#Future Vision: Wanderers – a short film by Erik Wernquist, the voice of Carl Sagan and words from his book Pale Blue Dot
In January 2012, Cisco released this ‘future’ video. Nearly two years hence, how much of this has come true? Are the linear trends projected in this video still valid or can we see some unimagined disruptions starting to unravel the way future was supposed to be?
Solar Roadways, a US based start-up that is developing a “modular paving system of solar panels” has raised $1.4 million in crowd-funding, within 7 days, on Indiegogo. While the concept of solar-powered smart roads is exciting and a peek into possible future, the success of Solar Roadways’ ‘viral’ marketing campaign raises several discussion points for our #hkuiom meetings!
The wonderful video that powered this superb effort is below:
This video showcases Samsung’s vision of the near future, involving a plethora of sensor-embedded, foldable, glass surfaces transforming into intelligent displays. As seen in #hkuiom !
Phillips and Accenture have created a proof of concept to showcase the possibilities that lie when wearable computers (Google Glass) are used in the healthcare arena.
I use several images and examples from the works of Jules Verne during our futures discussions in #hkuiom. Here are some interesting facts from his 1865 novel ‘From the Earth to the Moon’.
A hundred years ago, Jules Verne wrote a book about a voyage to the Moon. His spaceship,Columbia, took off from Florida and landed in the Pacific Ocean after completing a trip to the Moon.
- Verne estimated that the mission would have cost his day’s equivalent to $12.1 billion ($5,446,675 US dollars in 1865). Surprisingly spot on–the Apollo program up through Apollo 8 (the first manned vehicle to circumnavigate the moon) cost $14.4 billion.
- The launch occurred 132 miles from the site of Verne’s prediction.
- The United States would launch the first manned vehicle to circumnavigate the moon.
As part of its ‘Delivering Tomorrow’ series, DHL has created a scenario study on “Logistics 2050.” One of the five scenarios visualized in this report is a world of 3D printing; or what we call in my class #hkuiom as ‘A Future of Mass Customization’.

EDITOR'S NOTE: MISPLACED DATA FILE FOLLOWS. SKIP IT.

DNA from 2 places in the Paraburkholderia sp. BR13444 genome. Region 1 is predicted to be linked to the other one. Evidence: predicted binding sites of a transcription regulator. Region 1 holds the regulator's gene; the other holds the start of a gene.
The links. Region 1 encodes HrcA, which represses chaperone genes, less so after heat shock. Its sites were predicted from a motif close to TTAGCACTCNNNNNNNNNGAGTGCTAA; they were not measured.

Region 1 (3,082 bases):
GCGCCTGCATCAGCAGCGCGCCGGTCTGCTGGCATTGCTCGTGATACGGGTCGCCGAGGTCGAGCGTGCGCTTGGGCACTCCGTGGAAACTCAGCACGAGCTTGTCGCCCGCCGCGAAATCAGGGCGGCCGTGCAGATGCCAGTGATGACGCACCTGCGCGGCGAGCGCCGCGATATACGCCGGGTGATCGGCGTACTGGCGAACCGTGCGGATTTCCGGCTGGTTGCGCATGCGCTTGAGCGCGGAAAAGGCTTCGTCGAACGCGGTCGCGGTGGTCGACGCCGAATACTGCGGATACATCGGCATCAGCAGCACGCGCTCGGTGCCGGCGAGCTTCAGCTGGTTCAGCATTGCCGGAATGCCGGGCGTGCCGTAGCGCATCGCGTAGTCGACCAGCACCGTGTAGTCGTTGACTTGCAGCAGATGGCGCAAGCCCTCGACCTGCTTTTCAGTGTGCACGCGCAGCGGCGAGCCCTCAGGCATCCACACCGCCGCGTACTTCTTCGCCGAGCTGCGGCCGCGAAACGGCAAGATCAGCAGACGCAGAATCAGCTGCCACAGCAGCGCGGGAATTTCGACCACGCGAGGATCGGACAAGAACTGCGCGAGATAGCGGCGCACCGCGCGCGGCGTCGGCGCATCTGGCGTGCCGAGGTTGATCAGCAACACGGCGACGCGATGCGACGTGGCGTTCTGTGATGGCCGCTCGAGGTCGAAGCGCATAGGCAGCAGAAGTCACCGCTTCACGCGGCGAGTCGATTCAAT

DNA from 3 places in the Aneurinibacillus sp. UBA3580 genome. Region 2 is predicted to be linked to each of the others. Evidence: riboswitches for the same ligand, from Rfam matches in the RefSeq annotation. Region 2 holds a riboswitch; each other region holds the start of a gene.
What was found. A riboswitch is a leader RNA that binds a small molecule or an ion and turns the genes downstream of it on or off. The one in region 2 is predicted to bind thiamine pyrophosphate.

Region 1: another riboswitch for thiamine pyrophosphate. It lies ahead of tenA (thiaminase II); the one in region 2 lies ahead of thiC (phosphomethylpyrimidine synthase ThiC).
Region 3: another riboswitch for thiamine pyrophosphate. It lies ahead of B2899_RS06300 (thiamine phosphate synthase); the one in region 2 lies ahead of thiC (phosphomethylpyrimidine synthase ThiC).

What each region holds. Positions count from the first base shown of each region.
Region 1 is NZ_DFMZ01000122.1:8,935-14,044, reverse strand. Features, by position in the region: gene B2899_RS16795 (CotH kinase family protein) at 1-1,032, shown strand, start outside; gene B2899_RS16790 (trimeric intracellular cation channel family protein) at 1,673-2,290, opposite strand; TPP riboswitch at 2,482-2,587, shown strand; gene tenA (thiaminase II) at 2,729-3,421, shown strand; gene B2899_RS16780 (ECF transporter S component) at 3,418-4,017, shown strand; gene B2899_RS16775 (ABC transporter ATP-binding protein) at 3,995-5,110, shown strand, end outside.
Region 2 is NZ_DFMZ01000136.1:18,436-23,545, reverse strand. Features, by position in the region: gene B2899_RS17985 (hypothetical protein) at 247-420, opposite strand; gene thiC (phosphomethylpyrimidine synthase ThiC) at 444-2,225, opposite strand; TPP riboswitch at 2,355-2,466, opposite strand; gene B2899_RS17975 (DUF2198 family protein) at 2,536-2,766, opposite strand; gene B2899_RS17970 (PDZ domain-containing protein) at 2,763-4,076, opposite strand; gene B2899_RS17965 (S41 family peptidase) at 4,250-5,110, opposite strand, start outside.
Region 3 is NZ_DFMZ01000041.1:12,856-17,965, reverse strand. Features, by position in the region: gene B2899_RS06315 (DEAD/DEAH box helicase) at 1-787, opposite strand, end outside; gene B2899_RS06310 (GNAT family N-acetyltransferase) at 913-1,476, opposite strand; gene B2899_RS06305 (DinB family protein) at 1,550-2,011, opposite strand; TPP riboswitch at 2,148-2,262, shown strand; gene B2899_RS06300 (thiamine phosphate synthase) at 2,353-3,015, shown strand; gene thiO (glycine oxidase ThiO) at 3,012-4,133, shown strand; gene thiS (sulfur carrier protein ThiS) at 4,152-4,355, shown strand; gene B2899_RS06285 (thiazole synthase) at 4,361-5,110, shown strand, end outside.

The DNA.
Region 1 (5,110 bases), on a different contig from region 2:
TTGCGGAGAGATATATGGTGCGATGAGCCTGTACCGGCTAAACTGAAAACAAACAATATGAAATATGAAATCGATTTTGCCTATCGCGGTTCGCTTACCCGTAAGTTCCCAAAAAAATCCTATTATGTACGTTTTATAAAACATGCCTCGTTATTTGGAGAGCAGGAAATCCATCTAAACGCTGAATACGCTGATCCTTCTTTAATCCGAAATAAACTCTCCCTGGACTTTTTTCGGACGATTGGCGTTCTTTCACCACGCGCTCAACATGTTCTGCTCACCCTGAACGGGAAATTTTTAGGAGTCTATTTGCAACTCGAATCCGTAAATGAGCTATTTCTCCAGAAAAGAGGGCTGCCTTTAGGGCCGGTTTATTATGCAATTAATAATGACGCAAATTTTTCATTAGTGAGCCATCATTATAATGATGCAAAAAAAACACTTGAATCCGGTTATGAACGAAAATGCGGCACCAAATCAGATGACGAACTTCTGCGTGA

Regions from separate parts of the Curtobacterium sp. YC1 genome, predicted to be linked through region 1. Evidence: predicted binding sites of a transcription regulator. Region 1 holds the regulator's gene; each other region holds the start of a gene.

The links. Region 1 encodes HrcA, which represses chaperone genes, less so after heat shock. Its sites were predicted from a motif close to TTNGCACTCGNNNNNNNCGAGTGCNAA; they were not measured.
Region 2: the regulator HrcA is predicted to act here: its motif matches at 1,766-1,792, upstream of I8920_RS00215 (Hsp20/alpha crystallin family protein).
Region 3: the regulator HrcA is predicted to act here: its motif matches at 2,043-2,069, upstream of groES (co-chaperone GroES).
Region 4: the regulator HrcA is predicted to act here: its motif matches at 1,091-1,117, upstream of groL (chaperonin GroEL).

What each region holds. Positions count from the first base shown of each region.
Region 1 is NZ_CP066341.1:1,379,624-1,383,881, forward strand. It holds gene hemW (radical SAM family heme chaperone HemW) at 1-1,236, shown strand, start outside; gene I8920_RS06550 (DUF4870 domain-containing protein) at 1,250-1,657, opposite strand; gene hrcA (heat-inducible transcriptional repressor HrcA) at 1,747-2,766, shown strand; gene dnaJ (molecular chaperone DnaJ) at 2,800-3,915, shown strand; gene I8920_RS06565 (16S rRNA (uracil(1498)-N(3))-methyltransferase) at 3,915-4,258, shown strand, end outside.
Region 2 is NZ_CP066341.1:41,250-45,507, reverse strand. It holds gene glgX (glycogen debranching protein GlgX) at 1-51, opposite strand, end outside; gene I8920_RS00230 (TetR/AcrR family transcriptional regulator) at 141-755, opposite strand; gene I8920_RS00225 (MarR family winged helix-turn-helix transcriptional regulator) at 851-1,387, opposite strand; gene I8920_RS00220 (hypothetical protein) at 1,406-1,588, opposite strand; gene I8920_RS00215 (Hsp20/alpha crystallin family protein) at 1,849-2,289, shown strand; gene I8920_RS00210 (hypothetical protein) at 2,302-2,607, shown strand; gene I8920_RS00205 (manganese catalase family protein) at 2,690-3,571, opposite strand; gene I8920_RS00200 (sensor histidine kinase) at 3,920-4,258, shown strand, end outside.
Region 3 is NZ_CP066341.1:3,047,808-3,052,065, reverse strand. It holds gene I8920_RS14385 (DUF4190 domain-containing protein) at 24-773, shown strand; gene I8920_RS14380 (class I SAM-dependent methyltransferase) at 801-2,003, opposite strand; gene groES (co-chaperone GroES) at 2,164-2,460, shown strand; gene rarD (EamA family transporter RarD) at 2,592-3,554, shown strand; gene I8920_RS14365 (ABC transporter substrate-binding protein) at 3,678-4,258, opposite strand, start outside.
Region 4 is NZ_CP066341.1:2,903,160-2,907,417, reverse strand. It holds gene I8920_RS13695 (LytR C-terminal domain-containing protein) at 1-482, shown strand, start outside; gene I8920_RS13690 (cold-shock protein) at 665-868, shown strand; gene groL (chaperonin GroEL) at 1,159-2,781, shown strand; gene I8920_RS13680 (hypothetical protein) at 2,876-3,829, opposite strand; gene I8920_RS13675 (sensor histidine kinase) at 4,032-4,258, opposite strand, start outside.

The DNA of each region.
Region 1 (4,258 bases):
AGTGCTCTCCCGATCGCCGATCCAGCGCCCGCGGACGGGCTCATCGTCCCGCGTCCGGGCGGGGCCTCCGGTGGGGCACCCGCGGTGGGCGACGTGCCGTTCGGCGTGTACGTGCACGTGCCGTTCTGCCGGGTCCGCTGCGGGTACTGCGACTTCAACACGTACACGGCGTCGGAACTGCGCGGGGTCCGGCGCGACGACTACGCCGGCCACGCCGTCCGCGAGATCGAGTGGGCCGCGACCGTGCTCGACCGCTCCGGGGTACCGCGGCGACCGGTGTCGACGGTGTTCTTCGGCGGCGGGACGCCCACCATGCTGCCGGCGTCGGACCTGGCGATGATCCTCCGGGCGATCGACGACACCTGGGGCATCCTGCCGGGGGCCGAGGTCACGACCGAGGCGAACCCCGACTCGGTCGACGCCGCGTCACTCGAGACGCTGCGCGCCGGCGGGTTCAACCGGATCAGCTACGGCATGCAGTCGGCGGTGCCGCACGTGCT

2050. Our world is much more colorful, diverse and local. Technical progress, especially in 3D printing, turns consumers into producers. ‘Self-made’ and ‘individually tailored’ become the new ethos for society. New types of production processes facilitate a world with a multitude of individual lifestyles.
Uniform goods and mass-produced items have vanished from display windows and apartments. The consequence of this development is not only a revolution in supply chains. Awareness about the need for recycling is growing, creating new commercial perspectives. Recycling ensures replenishable supplies and keeps 3D printing running. It’s a world characterized by diversity — but are more possibilities out there?
See the segment below:
The full video, with all five possible scenarios is below
The full report also contains some excellent essays on Future Studies and Future Forecasting, besides scenario analysis and future predictions. The full report and other future predictions can be read at www.delivering-tomorrow.com
Here is an alternative link to Logistics 2050.
Key tech trends include wearable computing, contextual apps, big data and maturation of social networks.
While these trends will surely change commerce practice in the coming years, the nexus of these trends will be immensely disruptive. Think convergence – contextual apps on wearable computers that provide services based on real-time analysis of social and location data, delivered via omnipresent wireless internet access.